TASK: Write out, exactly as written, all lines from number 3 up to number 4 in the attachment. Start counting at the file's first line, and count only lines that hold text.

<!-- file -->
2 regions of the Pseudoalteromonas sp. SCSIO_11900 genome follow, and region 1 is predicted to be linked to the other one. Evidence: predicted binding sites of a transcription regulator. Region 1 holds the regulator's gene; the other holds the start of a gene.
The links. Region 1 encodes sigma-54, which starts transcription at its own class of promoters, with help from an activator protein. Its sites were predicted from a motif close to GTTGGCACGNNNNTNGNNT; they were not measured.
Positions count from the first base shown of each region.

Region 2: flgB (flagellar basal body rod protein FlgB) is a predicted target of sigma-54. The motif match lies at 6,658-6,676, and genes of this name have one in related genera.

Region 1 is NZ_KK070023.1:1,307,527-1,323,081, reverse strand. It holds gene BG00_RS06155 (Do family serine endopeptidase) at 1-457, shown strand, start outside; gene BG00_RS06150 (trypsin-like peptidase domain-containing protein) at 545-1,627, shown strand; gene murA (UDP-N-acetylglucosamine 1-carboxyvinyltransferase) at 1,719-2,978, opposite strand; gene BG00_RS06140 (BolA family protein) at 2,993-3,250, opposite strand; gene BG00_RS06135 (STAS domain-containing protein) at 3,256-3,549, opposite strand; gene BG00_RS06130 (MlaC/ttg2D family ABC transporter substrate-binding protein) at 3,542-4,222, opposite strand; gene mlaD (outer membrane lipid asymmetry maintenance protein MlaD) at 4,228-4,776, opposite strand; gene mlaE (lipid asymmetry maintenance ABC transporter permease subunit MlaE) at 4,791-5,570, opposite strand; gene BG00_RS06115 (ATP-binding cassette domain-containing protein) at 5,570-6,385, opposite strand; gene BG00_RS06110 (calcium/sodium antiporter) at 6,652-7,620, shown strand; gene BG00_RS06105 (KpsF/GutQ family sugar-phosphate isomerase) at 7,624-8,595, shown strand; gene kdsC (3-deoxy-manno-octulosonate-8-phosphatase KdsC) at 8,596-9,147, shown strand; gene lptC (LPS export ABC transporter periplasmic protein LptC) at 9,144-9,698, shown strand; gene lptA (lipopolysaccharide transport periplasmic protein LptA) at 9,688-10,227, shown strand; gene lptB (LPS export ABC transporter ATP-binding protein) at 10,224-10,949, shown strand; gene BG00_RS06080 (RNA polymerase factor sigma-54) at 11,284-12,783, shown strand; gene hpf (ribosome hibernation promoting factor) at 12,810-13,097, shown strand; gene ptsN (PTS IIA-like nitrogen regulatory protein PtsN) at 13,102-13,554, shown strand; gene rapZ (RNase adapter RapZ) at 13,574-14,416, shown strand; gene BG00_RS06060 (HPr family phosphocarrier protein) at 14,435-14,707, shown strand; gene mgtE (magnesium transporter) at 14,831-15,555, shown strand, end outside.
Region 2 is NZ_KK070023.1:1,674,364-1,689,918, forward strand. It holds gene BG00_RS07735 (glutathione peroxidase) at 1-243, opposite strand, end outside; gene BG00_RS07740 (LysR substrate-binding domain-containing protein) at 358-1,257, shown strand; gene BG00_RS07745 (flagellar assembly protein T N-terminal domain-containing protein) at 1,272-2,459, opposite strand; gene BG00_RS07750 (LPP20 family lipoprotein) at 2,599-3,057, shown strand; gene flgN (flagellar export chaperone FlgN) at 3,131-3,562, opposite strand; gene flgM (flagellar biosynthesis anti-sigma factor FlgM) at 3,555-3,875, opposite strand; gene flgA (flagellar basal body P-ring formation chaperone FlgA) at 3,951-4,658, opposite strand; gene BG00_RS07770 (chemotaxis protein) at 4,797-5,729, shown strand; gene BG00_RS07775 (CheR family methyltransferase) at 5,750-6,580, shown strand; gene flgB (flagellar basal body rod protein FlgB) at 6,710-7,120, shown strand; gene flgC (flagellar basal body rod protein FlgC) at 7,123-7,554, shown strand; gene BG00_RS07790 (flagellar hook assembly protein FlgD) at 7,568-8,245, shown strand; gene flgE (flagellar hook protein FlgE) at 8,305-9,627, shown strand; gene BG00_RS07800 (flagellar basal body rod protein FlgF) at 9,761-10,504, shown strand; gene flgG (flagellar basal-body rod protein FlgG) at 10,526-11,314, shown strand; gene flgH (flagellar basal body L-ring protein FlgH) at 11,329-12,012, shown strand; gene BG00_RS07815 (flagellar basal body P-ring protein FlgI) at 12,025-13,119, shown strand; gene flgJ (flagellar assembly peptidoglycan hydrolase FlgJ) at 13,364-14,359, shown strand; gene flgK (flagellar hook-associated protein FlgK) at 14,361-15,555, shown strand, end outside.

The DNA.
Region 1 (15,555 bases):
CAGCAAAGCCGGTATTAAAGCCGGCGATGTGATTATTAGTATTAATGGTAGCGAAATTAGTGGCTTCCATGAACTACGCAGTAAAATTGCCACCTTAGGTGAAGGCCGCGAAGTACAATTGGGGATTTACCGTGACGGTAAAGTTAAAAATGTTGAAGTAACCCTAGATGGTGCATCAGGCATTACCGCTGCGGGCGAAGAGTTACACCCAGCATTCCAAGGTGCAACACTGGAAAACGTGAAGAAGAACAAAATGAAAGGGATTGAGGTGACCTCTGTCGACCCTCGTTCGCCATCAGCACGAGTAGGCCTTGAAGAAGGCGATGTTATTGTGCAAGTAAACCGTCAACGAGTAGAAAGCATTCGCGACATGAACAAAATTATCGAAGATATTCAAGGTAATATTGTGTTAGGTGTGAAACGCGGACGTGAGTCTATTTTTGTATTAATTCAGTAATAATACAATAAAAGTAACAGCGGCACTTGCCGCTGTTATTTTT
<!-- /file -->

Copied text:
Positions count from the first base shown of each region.

Region 2: flgB (flagellar basal body rod protein FlgB) is a predicted target of sigma-54. The motif match lies at 6,658-6,676, and genes of this name have one in related genera.